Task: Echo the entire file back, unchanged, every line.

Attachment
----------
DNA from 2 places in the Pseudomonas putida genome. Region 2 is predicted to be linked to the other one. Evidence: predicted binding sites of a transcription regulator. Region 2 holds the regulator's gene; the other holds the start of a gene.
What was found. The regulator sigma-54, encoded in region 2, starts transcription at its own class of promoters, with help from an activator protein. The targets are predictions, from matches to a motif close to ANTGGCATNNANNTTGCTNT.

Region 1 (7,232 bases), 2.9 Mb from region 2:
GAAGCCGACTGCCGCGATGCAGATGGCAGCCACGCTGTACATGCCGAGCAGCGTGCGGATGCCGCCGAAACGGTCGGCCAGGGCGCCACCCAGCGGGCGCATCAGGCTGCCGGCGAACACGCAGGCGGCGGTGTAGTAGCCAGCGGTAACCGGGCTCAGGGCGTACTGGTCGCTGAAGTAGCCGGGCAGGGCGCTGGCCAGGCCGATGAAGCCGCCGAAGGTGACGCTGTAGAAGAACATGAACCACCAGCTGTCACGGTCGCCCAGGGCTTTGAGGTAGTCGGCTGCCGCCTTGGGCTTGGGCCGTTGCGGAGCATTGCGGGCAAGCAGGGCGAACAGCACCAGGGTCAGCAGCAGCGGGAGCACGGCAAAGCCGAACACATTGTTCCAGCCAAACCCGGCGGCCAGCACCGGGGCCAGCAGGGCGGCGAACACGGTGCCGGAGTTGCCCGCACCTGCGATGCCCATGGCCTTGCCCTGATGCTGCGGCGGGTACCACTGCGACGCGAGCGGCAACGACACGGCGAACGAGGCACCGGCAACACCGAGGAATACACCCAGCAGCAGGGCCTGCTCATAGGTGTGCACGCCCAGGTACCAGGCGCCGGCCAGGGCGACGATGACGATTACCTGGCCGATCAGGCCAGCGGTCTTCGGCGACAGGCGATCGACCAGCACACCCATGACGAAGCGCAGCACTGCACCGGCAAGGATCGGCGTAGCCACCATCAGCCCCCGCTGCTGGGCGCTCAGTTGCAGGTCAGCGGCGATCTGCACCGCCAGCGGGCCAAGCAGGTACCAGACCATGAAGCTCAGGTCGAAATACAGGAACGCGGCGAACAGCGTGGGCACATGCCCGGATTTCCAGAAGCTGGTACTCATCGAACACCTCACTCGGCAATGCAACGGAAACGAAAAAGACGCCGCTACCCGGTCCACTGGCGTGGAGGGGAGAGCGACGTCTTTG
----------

DNA from 2 places in the Pseudomonas putida genome. Region 2 is predicted to be linked to the other one. Evidence: predicted binding sites of a transcription regulator. Region 2 holds the regulator's gene; the other holds the start of a gene.
What was found. The regulator sigma-54, encoded in region 2, starts transcription at its own class of promoters, with help from an activator protein. The targets are predictions, from matches to a motif close to ANTGGCATNNANNTTGCTNT.

Region 1 (7,232 bases), 2.9 Mb from region 2:
GAAGCCGACTGCCGCGATGCAGATGGCAGCCACGCTGTACATGCCGAGCAGCGTGCGGATGCCGCCGAAACGGTCGGCCAGGGCGCCACCCAGCGGGCGCATCAGGCTGCCGGCGAACACGCAGGCGGCGGTGTAGTAGCCAGCGGTAACCGGGCTCAGGGCGTACTGGTCGCTGAAGTAGCCGGGCAGGGCGCTGGCCAGGCCGATGAAGCCGCCGAAGGTGACGCTGTAGAAGAACATGAACCACCAGCTGTCACGGTCGCCCAGGGCTTTGAGGTAGTCGGCTGCCGCCTTGGGCTTGGGCCGTTGCGGAGCATTGCGGGCAAGCAGGGCGAACAGCACCAGGGTCAGCAGCAGCGGGAGCACGGCAAAGCCGAACACATTGTTCCAGCCAAACCCGGCGGCCAGCACCGGGGCCAGCAGGGCGGCGAACACGGTGCCGGAGTTGCCCGCACCTGCGATGCCCATGGCCTTGCCCTGATGCTGCGGCGGGTACCACTGCGACGCGAGCGGCAACGACACGGCGAACGAGGCACCGGCAACACCGAGGAATACACCCAGCAGCAGGGCCTGCTCATAGGTGTGCACGCCCAGGTACCAGGCGCCGGCCAGGGCGACGATGACGATTACCTGGCCGATCAGGCCAGCGGTCTTCGGCGACAGGCGATCGACCAGCACACCCATGACGAAGCGCAGCACTGCACCGGCAAGGATCGGCGTAGCCACCATCAGCCCCCGCTGCTGGGCGCTCAGTTGCAGGTCAGCGGCGATCTGCACCGCCAGCGGGCCAAGCAGGTACCAGACCATGAAGCTCAGGTCGAAATACAGGAACGCGGCGAACAGCGTGGGCACATGCCCGGATTTCCAGAAGCTGGTACTCATCGAACACCTCACTCGGCAATGCAACGGAAACGAAAAAGACGCCGCTACCCGGTCCACTGGCGTGGAGGGGAGAGCGACGTCTTTG